Restore Voting Rights to Non-Violent Felony Offenders in Georgia!

the Georiga General Assembly

Imagine if you didn't have a say in the selection of your mayor, governor, members of Congress, or even your president -- your power, your place, and your voice in our democracy stripped away. That's what's happening to thousands of Georgians right now -- many people with non-violent felony convictions are being barred from voting.

This is because In 1877 (the same year poll taxes and literacy tests were implemented), Georgia added a “moral turpitude” provision to the state constitution.

“No person who had been convicted of a felony involving moral turpitude may register, remain registered, or vote except upon completion of sentence”

Because “moral turpitude” and “completion of sentence” have never been defined in Georgia, the terms are applied as broadly as possible. Leaving thousands of Georgians without a say in their government, sometimes for decades.

In 2018 alone, more than 264,000 Georgians were unable to exercise their right to vote due to former convictions.

Voter disenfranchisement is not a crime deterrent. In fact, research shows that voting, because it is a prosocial behavior that helps former offenders feel connected to their community, can actually reduce criminal behavior.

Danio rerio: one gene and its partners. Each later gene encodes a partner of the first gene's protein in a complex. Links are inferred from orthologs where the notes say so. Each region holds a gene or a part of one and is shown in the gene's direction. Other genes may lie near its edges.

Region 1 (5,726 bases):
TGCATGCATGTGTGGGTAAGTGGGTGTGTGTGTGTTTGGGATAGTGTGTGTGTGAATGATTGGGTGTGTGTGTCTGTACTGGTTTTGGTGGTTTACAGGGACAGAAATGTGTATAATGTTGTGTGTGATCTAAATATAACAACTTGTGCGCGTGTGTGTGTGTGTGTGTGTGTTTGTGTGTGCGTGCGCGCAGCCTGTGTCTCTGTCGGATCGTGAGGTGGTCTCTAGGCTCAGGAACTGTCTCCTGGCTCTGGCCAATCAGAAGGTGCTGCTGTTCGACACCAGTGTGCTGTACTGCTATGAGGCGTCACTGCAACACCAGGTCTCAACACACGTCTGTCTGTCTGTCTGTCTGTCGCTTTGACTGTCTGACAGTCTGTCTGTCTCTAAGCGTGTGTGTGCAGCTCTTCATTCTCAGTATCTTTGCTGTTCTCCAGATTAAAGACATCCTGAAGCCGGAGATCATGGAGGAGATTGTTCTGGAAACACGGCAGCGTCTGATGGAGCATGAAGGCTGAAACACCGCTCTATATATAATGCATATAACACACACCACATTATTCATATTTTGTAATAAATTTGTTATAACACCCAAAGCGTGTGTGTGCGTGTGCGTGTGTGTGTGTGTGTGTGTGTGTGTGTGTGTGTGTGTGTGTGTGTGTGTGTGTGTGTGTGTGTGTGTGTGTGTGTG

The United States jails more people than any other country and the state of Georgia has one of the highest incarcerated populations in the country. Pervasive racial bias disproportionately keeps people of color in prisons and on parole and probation. Felony disenfranchisement then prevents people from speaking up at the ballot box -- so elected officials don’t feel accountable to the needs of their full constituency.

Common Cause GA, the GA Coalition for the People’s Agenda, 9to5 Georgia, Black Voters Matter, Georgia NAACP, and Asian Americans Advancing Justice -Atlanta, along with our members are calling on the Georgia General Assembly to define “moral turpitude” and “completion of sentence” and restore voting rights to non-violent offenders immediately upon release from incarceration. Please add your name and call for an end to felony disenfranchisement.

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To: the Georiga General Assembly
From: [Your Name]

We, the citizens of Georgia, demand that the members of the Georgia General Assembly define moral turpitude and that the voting rights of offenders who do not fall under that category be automatically restored upon release from incarceration.